Introducing Jodi’s Sweater

Hello! Today I’d like to introduce you to Jodi’s Sweater, a cosy and fun twist on the oversized top.

Possible Hero1 (2)

This piece was inspired by my friend Jodi and this top she had with a twist on the front. As soon as I saw that twist ideas started swirling around in my head about how to make it work as a knitting pattern. The front needed to be reversible, and it had to have some visual interest without being busy. I wanted horizontal stripes, but something that was loose and drapey. I tried lots of different textures and stitch patterns – I mean lots. About a year and a half later it struck me that 2-colour brioche might be just the trick. A few swatches later, lo and behold, that was the one!


Once I had the fabric figured out, I needed to tackle construction. There were a few iterations and extensive trial and error, before I came up with the solution. The front is knit first, sideways, starting with a provisional CO. Then the back is worked from the bottom up, and then seamed with the front. Sleeve stitches are picked up around the armholes, and the rest is easy peasy.

Back2 (5)

This sweater is all about the details that make it work. And although there are lots of techniques involved that might be new to you – crochet provisional cast on (to start the front), tubular cast on (to start the back), tubular bind off  (to finish the sleeves), 2-colour brioche, Latvian braid (in a sneaky little place), I-cord bind off (back neckline) – the instructions are clearly written to help you through. The pattern also includes photo tutorials for some of these special techniques.

Front Open (3)

I really hope you like Jodi’s Sweater and find it an enjoyable project. It’s been a long time coming to fruition and I’m really proud of it.

Click here here to go to the Ravelry page, or simply hit this handy    button to go directly to check out.

Tubular Cast On Tutorial (for working flat)

The Tubular Cast On is a magical little CO that is nice and stretchy, and blends oh so beautifully into 1×1 ribbing. It is great for starting top-down socks, bottom-up sleeves, hats, and anywhere you need a stretchy edge for ribbing.

finished look1


My upcoming release, Jodi’s Sweater, calls for the Tubular CO on the bottom of the back panel. I’ve added this photo tutorial to the back of the pattern for those that might need a little visual help, and I thought I’d share it with you too.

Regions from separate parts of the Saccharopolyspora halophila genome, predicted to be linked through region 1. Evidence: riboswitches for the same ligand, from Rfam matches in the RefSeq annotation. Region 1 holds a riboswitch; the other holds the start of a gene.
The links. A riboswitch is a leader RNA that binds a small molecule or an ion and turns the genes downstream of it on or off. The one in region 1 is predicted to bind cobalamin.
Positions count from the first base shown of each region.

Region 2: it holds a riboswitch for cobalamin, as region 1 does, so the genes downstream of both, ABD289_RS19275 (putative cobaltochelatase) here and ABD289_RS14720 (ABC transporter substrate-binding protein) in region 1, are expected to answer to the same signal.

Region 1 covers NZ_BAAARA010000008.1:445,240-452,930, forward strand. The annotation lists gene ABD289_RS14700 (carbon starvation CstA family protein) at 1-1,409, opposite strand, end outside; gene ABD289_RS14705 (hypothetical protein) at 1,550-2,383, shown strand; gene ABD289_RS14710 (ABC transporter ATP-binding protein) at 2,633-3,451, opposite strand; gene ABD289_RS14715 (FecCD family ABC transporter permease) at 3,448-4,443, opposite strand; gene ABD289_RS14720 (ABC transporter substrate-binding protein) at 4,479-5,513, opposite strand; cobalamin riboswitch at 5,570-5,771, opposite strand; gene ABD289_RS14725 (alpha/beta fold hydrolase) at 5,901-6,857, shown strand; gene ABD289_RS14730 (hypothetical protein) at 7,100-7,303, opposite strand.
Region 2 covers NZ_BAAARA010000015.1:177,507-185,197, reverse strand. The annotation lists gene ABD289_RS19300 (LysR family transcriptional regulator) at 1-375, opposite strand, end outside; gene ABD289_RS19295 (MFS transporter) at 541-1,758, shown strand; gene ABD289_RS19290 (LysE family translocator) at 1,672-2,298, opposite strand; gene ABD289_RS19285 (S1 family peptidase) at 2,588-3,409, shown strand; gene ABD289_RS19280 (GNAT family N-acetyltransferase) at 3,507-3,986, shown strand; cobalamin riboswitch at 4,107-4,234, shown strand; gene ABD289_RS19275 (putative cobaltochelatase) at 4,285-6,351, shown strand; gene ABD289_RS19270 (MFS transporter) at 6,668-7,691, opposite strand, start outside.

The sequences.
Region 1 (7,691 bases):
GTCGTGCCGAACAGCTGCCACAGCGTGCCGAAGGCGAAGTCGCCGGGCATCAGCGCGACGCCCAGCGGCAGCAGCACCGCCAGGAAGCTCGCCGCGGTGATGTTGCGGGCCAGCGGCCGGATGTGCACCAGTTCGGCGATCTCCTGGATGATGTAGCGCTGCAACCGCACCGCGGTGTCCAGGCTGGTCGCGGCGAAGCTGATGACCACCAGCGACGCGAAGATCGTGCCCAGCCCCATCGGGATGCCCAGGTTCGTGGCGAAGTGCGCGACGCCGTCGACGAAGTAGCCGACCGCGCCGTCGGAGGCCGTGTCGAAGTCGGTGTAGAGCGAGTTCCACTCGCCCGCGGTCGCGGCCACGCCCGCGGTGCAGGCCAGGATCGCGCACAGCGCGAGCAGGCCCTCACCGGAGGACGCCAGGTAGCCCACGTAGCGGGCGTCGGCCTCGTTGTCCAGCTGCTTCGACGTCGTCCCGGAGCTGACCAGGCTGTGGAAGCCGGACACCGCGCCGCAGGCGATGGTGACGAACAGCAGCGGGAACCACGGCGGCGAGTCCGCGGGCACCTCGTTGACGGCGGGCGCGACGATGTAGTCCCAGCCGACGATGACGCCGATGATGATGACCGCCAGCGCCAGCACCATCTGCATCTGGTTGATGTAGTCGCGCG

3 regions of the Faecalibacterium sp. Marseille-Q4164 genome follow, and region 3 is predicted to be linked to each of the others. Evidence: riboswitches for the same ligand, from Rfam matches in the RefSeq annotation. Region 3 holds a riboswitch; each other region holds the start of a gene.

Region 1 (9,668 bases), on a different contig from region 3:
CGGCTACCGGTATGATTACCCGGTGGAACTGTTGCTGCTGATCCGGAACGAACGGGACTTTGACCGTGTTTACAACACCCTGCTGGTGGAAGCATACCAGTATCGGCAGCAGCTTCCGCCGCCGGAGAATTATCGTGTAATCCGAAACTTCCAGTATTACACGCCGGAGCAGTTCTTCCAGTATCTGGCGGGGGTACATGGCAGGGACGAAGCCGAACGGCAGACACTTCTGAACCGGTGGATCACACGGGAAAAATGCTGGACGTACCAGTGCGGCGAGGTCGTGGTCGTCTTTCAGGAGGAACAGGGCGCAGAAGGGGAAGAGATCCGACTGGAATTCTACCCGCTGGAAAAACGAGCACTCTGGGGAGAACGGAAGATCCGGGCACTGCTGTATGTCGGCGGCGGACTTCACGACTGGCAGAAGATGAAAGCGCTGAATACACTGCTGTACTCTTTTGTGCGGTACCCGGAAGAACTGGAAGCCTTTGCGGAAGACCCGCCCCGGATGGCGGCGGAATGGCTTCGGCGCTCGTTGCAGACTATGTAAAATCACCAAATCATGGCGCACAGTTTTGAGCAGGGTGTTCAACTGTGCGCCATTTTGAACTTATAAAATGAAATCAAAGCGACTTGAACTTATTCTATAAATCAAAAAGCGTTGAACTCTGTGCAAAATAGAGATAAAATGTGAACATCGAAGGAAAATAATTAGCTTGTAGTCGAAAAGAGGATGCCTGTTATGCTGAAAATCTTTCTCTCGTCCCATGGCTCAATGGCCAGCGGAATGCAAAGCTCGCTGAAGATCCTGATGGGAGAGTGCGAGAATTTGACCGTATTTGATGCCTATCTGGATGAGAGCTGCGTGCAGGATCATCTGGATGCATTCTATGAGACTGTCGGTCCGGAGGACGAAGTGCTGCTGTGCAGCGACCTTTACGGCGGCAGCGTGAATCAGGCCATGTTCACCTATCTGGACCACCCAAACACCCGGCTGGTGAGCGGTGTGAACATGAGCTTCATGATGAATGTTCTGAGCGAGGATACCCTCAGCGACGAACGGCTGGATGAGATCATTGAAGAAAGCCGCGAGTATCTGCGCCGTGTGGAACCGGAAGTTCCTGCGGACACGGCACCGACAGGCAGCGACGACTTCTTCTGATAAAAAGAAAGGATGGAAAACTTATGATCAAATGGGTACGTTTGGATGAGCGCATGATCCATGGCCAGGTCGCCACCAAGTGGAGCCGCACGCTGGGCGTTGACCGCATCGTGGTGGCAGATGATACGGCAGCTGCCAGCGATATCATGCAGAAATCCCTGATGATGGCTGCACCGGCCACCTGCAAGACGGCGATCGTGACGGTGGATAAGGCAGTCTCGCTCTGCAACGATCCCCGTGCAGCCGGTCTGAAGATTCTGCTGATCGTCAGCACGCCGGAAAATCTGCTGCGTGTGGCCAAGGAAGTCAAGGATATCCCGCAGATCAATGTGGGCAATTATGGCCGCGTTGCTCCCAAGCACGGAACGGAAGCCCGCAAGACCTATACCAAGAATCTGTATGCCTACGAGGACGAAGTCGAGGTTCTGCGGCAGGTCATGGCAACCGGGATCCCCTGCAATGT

It starts off with scrap yarn and a regular CO (I use long tail) that will be pulled out later. This initial CO creates your knit stitches, and then you will increase by creating the purl stitches. A few rows of slipping and working alternate sts will magically lock everything into place and then you’ll be able to remove the scrap yarn without the whole thing unravelling. See, I said it was magic!

What you’ll need: Scrap yarn, needles required from the pattern for ribbing (or a even a size smaller).

You’ll also need to calculate the number of initial CO sts. Take the number of required sts for the pattern (must be an odd number), subtract 1, divide by 2 (this will give you an even number), and add 1 back on (odd number). For example, my sweater calls for casting on 149 sts, so I will initially CO 75 with my scrap yarn (149-1 = 148, 148 / 2 = 74, 74 + 1 = 75). This will be your initial CO number. If your pattern calls for an even number of sts you could initially CO half the required sts plus 1, then decrease that extra st at a later point.

Abbreviations: CO – Cast On;  K – knit;  M1PL – Make a left-leaning purl stitch by picking up the bar between the next stitch and the previous stitch from front to back, and purling it through the back loop;  RS – Right Side;  sl – slip stitch purlwise;  st(s) – stitch(es);  WS – Wrong Side;  wyif – with yarn in front.


With scrap yarn, and using your favourite cast on, CO your initial CO number.

waste yarn CO

Now switch to the pattern yarn.

Purl 1 row.

Purl 1st row

Increase Row (RS): {K1, M1PL} to last stitch, K1. [you will now have the number of sts called for in the pattern]

Increase Row

Row 3 (WS): {sl1 wyif, K1} to last stitch, sl1 wyif.

After 2 rows of slipping

Row 4 (RS): {K1, sl1 wyif} to last st, K1.

Row 5: Repeat Row 3.

And you’re done! Continue on to the pattern as written. The scrap yarn can be removed at any point after this and the stitches will not unravel.

Have fun with your new CO technique, it’s my favourite!

The Pippa Toque

I’ve decided to start hosting the Pippa Toque pattern on my website. The pattern is still the same, it’s just downloadable from here now. Scroll down to the bottom of the post for the download link.

Pippa Hero cropped

The Pippa Toque is a cute little hat to keep heads and ears toasty and warm on cold winter days. The close stitches and stranded colour work make this a nice thick fabric for great insulation.

You can find a photo tutorial for making pompoms here in the Tutorials section of the website.

Suggested Yarn
Jil Eaton Minnow Merino; 100% Extra Fine Superwash Merino; 77 yds 70 m / 1.76 oz 50 g.
MC: 2 skeins of Mango (4751).
CC’s: Less than 20 yds each of Elderberry (4727), Snow White (4701), Pinque (4789), Light Blue (4747), and Peacock (4709).

US #8 5 mm 16” (40 cm) circular and DPNs, long circular for magic loop or two circulars—or size needed to obtain gauge as listed.
US #6 4 mm 16” (40 cm) circular—or 2 sizes smaller than that needed to obtain gauge.

Stitch marker, tapestry needle.

23 stitches and 26 rows / 4 inches 10 cm in Chart 2, blocked.

Finished measurement: 13.5 (15.75, 18, 20.25, 22.5)” / 34.5 (40, 45.5, 51.5, 57) cm circumference. Intended to be worn with 1” 2.5 cm of negative ease.
Note: Sample is shown in 18” 45.5 cm.

Skill Level
Intermediate: requires ability to work in the round, stranded colourwork, various increases and decreases.

Click the link below to download the pdf. I hope you enjoy the pattern and the hat!

Pippa Toque V3.1

Or maybe this hero